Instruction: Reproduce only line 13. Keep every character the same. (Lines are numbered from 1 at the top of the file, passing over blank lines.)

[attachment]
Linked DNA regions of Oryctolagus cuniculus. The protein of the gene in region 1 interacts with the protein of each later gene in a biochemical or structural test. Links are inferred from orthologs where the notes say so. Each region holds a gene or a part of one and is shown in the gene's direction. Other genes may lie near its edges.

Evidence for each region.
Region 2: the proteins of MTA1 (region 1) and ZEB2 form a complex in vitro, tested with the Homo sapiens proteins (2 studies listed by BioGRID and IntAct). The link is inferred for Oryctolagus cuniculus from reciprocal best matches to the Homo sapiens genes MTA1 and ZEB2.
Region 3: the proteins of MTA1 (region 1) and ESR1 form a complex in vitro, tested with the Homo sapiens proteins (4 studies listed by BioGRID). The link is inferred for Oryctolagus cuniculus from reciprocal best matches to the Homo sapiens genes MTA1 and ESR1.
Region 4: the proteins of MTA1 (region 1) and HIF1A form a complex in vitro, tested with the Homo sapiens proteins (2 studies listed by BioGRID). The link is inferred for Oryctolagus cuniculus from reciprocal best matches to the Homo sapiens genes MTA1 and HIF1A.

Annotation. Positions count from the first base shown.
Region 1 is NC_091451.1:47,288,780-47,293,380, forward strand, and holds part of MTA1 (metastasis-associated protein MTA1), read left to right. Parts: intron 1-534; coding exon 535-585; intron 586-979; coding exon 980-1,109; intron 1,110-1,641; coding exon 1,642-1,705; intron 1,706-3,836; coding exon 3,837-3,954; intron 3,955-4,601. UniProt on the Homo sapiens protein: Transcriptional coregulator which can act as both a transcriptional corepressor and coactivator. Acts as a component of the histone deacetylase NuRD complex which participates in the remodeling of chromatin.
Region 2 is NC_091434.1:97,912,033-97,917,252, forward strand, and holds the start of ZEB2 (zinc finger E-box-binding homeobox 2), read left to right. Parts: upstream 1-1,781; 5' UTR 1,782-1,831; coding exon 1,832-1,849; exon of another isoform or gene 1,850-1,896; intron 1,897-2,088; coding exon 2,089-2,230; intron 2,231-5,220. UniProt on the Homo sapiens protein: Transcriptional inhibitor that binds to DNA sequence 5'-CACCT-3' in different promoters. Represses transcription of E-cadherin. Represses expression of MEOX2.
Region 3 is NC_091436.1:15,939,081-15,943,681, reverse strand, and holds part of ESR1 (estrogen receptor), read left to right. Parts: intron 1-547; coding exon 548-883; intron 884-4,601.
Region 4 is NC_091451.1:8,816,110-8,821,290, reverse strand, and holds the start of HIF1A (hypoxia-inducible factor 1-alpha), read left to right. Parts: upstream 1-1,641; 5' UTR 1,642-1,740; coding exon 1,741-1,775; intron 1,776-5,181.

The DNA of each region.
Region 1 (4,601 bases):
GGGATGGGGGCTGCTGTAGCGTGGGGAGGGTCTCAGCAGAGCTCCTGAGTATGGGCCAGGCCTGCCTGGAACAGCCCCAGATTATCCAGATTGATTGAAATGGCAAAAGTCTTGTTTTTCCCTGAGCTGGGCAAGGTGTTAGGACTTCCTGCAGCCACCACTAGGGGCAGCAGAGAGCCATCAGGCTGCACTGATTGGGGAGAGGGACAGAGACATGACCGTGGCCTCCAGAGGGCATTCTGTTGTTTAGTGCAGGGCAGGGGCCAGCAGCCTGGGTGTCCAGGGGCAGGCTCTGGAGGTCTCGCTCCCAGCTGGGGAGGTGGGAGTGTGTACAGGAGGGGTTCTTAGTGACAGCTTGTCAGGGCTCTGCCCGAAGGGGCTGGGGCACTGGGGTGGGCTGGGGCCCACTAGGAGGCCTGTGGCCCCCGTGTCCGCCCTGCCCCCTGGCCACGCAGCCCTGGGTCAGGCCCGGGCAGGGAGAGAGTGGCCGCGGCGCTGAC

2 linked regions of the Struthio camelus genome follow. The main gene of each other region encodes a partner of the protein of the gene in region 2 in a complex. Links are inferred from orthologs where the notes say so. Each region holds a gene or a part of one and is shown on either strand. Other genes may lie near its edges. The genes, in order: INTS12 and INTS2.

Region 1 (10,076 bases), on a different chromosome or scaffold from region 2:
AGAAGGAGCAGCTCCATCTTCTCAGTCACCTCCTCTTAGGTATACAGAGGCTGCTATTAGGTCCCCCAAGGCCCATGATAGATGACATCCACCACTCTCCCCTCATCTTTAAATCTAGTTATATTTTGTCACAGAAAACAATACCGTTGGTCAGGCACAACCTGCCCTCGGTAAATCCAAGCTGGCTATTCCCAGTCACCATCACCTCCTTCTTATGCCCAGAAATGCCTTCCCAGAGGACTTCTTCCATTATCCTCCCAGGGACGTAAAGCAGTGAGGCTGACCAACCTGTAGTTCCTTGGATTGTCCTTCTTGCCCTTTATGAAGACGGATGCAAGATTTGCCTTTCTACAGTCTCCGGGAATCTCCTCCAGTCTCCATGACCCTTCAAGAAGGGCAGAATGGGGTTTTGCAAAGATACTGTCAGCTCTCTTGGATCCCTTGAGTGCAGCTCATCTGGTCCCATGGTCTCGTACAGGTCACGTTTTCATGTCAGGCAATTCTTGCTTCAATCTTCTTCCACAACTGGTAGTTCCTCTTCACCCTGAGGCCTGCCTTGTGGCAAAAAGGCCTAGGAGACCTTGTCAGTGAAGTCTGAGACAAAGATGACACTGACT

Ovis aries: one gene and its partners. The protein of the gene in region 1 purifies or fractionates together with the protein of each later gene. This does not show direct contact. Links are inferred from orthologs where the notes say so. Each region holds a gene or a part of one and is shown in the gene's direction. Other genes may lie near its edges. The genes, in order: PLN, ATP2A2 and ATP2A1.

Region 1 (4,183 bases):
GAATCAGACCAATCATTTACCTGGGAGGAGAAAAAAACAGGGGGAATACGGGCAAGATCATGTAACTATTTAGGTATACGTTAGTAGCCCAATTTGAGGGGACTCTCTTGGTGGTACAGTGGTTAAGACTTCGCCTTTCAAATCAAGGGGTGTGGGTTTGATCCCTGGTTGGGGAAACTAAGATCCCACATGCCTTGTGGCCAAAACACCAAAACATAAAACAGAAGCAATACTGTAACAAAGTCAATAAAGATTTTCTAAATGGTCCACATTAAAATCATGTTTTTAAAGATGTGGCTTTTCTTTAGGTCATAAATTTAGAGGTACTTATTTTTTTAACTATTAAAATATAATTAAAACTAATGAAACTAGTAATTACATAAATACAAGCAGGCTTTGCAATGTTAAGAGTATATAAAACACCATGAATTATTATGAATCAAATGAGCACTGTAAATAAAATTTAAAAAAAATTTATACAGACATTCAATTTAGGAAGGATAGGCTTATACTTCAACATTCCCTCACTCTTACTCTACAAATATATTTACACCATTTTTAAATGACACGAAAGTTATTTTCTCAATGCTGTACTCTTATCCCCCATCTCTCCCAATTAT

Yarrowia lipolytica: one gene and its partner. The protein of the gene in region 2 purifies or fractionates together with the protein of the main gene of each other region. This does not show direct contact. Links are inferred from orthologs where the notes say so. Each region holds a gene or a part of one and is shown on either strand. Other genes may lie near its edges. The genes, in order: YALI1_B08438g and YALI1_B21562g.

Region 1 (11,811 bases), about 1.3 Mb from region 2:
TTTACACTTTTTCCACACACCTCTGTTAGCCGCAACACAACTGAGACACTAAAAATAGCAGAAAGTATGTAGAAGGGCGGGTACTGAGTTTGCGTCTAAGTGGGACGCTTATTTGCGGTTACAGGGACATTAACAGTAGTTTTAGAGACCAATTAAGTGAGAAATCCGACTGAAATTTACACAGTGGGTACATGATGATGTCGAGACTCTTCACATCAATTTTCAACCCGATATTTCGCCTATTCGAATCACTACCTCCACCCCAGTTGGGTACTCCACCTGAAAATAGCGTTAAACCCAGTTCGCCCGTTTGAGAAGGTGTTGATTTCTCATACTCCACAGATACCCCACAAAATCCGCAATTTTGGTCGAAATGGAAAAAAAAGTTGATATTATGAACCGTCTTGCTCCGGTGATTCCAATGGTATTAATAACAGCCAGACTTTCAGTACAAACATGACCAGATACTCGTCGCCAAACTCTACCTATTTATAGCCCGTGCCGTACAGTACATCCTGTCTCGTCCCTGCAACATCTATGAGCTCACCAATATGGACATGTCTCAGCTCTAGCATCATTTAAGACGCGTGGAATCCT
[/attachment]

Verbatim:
GGGATGGGGGCTGCTGTAGCGTGGGGAGGGTCTCAGCAGAGCTCCTGAGTATGGGCCAGGCCTGCCTGGAACAGCCCCAGATTATCCAGATTGATTGAAATGGCAAAAGTCTTGTTTTTCCCTGAGCTGGGCAAGGTGTTAGGACTTCCTGCAGCCACCACTAGGGGCAGCAGAGAGCCATCAGGCTGCACTGATTGGGGAGAGGGACAGAGACATGACCGTGGCCTCCAGAGGGCATTCTGTTGTTTAGTGCAGGGCAGGGGCCAGCAGCCTGGGTGTCCAGGGGCAGGCTCTGGAGGTCTCGCTCCCAGCTGGGGAGGTGGGAGTGTGTACAGGAGGGGTTCTTAGTGACAGCTTGTCAGGGCTCTGCCCGAAGGGGCTGGGGCACTGGGGTGGGCTGGGGCCCACTAGGAGGCCTGTGGCCCCCGTGTCCGCCCTGCCCCCTGGCCACGCAGCCCTGGGTCAGGCCCGGGCAGGGAGAGAGTGGCCGCGGCGCTGAC